While V2G can help lighten the load on the grid, it can also help you make the most of low-cost renewable energy which can then be used in the home when energy prices and the carbon content of electricity are high. So, V2G has the potential to be good for both the pocket and the environment.
In a recent nationwide trial conducted by British Gas, Electric Nation Vehicle, Western Power Distribution (WPD) and CrowdCharge, a group of 100 participants successfully proved that V2G works on both a technical and cost-saving level, with participants seamlessly providing a nationwide battery resource which both stored green energy and fed electricity back into the grid, on demand, during peak times.
It’s likely that V2G will start to become more widely available from 2025 as more manufacturers release V2G-compatible models, helping more people take the pioneering technology more mainstream.
Hive Honeycomb: an energy connection revolution
Looking even further into our electric future, Hive is readying an exciting series of trials for an all-new, all-encompassing energy product: Hive Honeycomb. Think of it as V2G+ for both homes and businesses, a virtual power plant helping you share energy – and lower your impact on the grid and the planet – on an even broader scale.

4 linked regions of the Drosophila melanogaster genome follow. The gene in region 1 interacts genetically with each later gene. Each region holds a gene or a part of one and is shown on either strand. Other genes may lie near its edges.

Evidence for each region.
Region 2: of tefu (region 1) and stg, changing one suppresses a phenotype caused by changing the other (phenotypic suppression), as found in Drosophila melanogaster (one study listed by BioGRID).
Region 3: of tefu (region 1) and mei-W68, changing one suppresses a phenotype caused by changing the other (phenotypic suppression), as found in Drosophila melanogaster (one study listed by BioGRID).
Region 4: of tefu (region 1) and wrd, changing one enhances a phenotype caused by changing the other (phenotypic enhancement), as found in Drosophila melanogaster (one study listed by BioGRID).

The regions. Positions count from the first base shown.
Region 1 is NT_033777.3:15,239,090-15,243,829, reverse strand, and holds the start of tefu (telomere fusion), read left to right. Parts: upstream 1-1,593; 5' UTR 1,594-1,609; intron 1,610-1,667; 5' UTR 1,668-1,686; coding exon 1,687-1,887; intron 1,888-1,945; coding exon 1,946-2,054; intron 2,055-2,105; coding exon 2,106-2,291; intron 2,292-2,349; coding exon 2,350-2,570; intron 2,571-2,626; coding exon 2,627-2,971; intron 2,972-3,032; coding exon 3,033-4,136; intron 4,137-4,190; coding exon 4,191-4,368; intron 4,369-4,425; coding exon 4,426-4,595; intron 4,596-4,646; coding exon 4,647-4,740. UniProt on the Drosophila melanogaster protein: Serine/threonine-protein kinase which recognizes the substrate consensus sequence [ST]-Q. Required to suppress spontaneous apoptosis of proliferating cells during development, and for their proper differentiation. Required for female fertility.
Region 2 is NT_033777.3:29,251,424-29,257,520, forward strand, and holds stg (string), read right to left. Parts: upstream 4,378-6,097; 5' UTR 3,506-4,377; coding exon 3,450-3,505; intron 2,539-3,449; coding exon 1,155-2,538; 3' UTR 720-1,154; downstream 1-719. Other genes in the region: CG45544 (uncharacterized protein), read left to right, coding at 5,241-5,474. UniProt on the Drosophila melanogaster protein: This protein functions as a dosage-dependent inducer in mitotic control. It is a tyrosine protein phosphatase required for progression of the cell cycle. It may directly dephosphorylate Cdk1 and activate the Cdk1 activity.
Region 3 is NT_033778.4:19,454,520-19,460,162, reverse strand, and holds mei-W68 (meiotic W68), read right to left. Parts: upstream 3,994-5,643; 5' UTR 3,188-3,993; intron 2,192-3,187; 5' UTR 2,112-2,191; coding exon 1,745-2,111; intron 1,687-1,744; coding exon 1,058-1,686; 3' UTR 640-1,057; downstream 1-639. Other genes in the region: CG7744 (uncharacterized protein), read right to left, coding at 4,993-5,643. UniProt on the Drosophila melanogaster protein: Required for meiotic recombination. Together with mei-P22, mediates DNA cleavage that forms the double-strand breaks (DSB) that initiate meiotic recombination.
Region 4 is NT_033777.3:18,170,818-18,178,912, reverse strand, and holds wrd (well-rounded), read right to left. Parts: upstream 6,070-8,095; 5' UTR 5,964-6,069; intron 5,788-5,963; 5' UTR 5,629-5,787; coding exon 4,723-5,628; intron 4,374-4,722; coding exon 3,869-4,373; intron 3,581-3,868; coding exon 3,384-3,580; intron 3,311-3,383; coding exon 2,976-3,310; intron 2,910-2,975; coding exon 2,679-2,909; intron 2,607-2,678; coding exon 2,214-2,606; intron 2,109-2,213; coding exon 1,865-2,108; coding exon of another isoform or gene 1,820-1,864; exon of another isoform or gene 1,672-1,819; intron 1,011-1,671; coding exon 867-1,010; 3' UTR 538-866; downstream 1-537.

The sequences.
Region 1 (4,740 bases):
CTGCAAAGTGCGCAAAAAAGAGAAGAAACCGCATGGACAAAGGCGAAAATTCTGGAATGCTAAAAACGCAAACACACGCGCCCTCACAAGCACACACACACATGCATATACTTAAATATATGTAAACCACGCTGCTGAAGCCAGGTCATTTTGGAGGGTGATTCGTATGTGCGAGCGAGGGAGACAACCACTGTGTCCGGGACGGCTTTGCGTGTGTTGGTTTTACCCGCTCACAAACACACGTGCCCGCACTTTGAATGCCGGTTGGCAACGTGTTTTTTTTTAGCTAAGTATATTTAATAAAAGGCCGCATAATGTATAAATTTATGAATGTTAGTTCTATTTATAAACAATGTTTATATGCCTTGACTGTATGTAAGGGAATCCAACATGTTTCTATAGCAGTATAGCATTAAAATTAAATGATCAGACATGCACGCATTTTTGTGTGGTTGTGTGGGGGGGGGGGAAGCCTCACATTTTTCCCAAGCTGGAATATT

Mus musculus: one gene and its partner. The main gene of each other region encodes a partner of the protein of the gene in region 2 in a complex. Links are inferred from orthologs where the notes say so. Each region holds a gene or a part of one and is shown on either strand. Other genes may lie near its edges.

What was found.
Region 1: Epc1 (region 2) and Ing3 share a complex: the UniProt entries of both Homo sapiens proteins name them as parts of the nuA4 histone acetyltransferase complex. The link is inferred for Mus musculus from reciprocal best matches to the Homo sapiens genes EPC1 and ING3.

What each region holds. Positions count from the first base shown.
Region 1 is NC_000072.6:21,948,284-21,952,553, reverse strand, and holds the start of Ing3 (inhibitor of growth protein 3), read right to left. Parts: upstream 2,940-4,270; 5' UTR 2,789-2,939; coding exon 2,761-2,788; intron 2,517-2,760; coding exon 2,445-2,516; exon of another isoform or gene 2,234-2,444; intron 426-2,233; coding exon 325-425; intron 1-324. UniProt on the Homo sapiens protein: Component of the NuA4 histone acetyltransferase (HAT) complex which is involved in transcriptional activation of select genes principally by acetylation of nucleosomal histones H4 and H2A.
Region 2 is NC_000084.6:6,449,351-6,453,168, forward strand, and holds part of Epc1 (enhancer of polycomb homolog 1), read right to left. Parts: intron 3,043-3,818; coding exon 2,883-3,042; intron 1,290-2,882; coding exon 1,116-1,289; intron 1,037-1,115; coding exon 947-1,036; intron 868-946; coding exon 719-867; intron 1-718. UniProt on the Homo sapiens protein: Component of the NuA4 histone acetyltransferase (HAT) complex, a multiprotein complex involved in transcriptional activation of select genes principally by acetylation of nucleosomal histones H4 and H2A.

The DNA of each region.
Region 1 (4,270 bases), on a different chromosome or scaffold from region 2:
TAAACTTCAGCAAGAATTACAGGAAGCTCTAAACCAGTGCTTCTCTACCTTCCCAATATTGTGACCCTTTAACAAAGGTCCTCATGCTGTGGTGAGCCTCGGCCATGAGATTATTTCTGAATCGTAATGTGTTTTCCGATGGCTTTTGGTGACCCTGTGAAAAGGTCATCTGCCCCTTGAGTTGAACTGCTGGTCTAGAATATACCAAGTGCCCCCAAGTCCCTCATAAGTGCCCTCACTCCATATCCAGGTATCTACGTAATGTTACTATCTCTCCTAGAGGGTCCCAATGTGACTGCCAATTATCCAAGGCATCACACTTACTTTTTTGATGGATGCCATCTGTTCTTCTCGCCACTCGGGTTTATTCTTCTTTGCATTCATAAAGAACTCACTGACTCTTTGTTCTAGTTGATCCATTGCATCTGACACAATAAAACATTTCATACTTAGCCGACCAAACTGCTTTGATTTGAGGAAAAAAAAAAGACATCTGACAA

The largest virtual power plant in Europe is also the most sophisticated. Hive Honeycomb interconnects your EV charger, batteries, heat pumps, electric heaters and hot water tanks, helping you intelligently conserve and share energy without the extra steps.
Using sophisticated artificial intelligence, the platform automatically optimises your energy usage, unlocking new flexibility in how and when its used, generated and stored. As with V2G, your energy sources (such as home heating systems) become energy storage devices that conserve electricity during off-peak hours and energy distributors during peak times, selling spare electricity back to the grid.
The Hive Honeycomb platform is already optimising over six thousand home devices across the UK, Belgium, and the Netherlands, providing 24MW of Virtual Power Plant services to grid operators.